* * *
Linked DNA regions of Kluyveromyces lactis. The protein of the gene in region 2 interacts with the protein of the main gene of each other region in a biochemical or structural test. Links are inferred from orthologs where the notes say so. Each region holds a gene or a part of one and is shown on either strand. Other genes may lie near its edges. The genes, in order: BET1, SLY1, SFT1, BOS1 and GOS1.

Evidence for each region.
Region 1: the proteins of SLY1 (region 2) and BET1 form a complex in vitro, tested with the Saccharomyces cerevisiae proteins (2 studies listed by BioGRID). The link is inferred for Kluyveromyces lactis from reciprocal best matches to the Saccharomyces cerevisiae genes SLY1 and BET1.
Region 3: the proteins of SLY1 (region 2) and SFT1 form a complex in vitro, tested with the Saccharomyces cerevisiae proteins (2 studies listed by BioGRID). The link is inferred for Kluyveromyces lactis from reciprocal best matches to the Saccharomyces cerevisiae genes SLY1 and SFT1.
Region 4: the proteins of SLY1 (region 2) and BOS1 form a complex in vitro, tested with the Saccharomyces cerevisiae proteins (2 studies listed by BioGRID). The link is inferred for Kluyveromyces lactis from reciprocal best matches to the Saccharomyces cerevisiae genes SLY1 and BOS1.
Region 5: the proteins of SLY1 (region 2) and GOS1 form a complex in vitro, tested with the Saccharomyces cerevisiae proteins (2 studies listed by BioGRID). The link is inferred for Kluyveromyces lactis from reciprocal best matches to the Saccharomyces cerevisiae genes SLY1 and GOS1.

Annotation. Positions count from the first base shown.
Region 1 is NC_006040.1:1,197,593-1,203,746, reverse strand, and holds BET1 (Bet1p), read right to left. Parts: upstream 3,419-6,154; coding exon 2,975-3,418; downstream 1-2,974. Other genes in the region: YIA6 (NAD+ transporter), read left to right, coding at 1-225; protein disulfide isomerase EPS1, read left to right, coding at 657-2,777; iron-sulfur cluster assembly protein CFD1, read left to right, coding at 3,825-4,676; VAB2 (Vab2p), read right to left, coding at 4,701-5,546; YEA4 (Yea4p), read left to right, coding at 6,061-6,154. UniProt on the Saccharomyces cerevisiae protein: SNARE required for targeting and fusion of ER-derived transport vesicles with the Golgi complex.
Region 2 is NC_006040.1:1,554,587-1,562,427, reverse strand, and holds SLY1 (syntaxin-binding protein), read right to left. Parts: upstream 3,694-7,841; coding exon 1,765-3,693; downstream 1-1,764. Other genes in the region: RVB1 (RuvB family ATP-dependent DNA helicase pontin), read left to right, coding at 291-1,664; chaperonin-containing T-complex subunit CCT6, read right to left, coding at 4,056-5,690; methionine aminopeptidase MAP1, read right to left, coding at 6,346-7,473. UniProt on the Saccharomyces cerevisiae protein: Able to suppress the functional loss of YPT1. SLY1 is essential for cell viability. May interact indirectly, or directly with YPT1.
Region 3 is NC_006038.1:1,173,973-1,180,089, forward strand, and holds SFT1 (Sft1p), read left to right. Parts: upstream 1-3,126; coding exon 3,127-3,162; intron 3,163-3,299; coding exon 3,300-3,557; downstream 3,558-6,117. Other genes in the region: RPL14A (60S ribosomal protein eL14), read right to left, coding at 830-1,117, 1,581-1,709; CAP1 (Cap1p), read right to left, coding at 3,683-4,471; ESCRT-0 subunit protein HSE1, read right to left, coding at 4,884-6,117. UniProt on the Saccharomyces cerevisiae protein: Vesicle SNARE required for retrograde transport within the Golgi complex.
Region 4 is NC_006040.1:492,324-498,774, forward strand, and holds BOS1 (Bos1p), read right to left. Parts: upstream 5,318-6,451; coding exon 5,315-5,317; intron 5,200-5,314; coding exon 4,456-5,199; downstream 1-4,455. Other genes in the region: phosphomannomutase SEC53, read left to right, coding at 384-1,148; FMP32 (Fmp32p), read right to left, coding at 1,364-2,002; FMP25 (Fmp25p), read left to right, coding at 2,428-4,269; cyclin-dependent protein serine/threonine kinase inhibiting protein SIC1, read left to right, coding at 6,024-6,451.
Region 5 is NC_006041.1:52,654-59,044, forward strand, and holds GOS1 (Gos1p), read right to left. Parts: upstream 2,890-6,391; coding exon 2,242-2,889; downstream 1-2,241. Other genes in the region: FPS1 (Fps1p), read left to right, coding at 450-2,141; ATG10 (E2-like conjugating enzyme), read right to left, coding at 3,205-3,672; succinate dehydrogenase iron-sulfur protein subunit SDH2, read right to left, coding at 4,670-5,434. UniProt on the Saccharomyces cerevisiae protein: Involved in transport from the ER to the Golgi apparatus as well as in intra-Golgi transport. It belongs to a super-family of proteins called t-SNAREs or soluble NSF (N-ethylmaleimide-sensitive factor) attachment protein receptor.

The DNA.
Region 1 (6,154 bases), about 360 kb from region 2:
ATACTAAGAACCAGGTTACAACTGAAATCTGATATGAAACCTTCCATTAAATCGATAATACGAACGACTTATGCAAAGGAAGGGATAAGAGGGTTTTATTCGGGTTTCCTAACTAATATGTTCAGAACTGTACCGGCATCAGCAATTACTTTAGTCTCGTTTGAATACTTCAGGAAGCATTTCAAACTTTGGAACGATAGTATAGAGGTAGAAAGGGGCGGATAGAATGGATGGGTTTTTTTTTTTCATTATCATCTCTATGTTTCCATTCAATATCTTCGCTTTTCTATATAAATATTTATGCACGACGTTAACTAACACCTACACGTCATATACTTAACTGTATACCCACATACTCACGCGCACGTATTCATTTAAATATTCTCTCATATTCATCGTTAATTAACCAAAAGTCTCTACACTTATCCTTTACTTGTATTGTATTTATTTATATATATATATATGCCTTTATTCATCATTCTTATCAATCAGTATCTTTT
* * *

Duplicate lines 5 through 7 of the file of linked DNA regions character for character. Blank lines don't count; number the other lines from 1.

Region 4: the proteins of SLY1 (region 2) and BOS1 form a complex in vitro, tested with the Saccharomyces cerevisiae proteins (2 studies listed by BioGRID). The link is inferred for Kluyveromyces lactis from reciprocal best matches to the Saccharomyces cerevisiae genes SLY1 and BOS1.
Region 5: the proteins of SLY1 (region 2) and GOS1 form a complex in vitro, tested with the Saccharomyces cerevisiae proteins (2 studies listed by BioGRID). The link is inferred for Kluyveromyces lactis from reciprocal best matches to the Saccharomyces cerevisiae genes SLY1 and GOS1.

Annotation. Positions count from the first base shown.